Book Review: In Search of Buddha’s Daughters
In Search of Buddha’s Daughters
A Modern Journey Down Ancient Roads
by Christine Toomey
The Buddhist nuns encountered in Christine Toomey’s In Search of Buddha’s Daughters are not the quiet and gentle women that one might imagine. In chapters that trace the author’s journey around the world, Toomey tells readers of nuns in Nepal practicing kung fu, a Zen Buddhist nun in Japan who has won literary prizes for erotic fiction, and other surprising and inspiring stories that shed light on what is for many the unfamiliar world of Buddhist women.
“In this rapidly changing age, which is forcing many of us to question what is meaningful, the path these women have chosen is not just different but somehow defiant,” Toomey writes. This sense of defiance is brought to life through interviews the author conducts with nuns in Nepal, India, Burma, Japan, North America, and Europe while living alongside them in monasteries, temples, and meditation centers.
After more than two decades working as a foreign correspondent and feature writer for the U.K.’s Sunday Times, Toomey is at her best when bringing her journalist’s eye to describe scenes and her investigative skills to portray the women she meets. While reflecting on the oppression of the Burmese people over the centuries, the sight of a woman weaver makes her think of Buddhism as a thread of resilience and generosity in the country. “As she throws a giant bobbin back and forth to create a weft, sunlight catches a glint of golden thread running through the fabric,” she writes, “bringing the rest of the colours alive.”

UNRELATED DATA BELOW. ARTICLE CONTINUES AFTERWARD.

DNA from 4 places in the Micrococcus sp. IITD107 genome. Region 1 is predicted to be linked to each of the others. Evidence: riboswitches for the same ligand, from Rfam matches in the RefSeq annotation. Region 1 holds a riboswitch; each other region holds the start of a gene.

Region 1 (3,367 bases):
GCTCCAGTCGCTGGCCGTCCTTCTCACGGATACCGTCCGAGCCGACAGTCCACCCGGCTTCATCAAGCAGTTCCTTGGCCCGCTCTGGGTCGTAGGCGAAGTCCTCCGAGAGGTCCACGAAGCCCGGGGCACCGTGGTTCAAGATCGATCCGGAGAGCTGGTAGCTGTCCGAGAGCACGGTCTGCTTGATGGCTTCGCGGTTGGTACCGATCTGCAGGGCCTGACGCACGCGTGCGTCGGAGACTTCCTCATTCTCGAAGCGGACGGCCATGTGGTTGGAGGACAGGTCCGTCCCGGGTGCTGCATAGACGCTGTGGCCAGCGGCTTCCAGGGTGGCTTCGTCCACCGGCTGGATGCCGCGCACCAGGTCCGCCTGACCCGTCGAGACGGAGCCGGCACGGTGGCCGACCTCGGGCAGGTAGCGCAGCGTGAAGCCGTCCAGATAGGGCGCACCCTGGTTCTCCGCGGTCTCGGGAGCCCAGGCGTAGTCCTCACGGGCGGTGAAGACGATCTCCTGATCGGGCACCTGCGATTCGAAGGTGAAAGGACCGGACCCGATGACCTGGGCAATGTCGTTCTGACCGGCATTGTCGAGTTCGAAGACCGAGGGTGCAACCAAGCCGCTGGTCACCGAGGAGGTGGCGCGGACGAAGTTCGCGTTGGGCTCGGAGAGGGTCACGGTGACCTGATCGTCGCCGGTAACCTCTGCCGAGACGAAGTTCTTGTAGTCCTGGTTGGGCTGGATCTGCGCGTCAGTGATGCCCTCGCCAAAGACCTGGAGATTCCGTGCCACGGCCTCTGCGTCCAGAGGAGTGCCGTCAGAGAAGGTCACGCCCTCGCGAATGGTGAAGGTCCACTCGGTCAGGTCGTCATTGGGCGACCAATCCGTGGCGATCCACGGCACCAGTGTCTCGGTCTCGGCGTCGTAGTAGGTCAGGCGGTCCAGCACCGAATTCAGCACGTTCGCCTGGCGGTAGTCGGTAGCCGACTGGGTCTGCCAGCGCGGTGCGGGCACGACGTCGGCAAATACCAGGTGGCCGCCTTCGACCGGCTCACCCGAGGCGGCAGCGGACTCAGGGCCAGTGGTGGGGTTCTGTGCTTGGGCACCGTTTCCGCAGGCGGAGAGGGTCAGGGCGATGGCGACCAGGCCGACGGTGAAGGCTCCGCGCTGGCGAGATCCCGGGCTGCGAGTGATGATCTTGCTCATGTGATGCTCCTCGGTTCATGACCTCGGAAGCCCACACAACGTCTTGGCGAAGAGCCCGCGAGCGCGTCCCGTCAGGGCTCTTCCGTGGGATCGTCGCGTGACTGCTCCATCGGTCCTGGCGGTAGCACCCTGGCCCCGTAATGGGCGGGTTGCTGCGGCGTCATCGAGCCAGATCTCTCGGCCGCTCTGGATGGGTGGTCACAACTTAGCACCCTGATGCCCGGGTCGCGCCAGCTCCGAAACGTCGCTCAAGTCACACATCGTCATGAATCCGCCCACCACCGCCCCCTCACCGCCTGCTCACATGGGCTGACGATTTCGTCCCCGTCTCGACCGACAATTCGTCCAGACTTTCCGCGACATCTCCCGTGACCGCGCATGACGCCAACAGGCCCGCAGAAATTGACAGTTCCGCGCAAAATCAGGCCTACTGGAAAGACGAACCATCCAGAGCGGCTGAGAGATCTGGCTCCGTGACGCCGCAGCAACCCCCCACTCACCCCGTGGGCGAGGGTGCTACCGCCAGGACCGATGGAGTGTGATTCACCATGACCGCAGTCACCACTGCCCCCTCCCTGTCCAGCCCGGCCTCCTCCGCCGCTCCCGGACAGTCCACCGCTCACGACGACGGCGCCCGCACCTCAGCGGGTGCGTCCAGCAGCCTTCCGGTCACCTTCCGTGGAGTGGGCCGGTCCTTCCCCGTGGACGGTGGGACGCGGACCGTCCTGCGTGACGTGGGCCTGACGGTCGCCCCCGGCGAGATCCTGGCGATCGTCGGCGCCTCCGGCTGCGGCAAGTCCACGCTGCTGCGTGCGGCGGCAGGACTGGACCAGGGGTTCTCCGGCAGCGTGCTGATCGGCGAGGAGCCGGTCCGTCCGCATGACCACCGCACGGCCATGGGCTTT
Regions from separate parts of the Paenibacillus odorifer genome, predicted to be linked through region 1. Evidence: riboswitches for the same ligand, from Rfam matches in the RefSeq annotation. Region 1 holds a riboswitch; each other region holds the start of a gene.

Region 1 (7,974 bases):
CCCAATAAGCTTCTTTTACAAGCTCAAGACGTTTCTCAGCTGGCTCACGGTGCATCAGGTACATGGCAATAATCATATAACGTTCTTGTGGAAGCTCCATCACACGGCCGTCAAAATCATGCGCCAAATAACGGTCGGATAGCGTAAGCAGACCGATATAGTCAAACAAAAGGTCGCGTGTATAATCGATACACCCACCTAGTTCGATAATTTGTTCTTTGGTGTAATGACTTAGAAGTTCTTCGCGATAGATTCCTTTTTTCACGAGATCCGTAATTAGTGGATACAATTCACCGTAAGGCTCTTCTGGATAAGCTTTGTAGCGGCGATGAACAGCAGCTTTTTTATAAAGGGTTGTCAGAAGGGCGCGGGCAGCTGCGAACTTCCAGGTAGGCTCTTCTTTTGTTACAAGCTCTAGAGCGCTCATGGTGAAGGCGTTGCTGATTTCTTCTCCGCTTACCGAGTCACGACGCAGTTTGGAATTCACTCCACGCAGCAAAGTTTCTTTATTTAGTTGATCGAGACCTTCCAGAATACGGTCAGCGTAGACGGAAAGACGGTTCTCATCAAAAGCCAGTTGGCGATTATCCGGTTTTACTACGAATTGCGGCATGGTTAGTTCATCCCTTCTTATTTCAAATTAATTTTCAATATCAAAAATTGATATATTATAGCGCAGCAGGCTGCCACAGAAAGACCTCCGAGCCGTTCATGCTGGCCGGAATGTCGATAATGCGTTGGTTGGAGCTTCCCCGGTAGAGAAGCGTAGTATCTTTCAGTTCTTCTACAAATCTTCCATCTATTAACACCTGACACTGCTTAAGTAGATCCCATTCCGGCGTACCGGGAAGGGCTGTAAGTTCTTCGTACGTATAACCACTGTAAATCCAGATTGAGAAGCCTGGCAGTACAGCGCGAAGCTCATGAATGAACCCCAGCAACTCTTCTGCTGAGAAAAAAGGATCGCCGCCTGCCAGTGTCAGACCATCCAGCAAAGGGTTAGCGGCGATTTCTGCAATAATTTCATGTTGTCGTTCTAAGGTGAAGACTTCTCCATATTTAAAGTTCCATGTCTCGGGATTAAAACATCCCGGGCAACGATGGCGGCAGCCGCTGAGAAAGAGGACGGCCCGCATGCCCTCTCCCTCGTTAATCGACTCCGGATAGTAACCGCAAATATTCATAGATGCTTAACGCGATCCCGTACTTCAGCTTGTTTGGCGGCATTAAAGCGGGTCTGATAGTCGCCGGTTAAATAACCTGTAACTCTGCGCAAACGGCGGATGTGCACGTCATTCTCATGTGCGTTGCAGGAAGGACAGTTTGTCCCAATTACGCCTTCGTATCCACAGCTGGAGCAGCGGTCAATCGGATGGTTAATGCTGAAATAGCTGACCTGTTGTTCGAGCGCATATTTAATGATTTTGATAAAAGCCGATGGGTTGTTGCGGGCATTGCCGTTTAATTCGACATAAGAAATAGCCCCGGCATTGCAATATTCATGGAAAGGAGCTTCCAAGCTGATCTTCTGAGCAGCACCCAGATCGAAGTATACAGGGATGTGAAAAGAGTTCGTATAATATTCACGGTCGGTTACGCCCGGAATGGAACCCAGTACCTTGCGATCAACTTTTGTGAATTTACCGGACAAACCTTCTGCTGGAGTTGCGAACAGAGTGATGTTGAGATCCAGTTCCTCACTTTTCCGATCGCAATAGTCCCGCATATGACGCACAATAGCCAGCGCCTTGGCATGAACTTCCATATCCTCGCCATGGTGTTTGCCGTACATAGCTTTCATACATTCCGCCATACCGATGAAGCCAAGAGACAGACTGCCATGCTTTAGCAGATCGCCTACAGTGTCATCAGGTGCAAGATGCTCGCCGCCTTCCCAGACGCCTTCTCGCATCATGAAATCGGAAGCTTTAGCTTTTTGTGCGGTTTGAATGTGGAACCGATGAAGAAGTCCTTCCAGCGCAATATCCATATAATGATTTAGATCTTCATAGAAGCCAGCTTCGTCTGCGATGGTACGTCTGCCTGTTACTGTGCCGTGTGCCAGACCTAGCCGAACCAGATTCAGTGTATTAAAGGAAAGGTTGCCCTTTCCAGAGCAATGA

Part travelogue and part Buddhist history lesson, In Search of Buddha’s Daughters is also part memoir as Toomey reflects on the recent loss of both her parents as motivation for embarking on the journey. Searching for a way to heal, she observes that “those who choose to become Buddhist nuns make it their business to deal on a daily basis with some of the most profound and intractable problems of human existence.”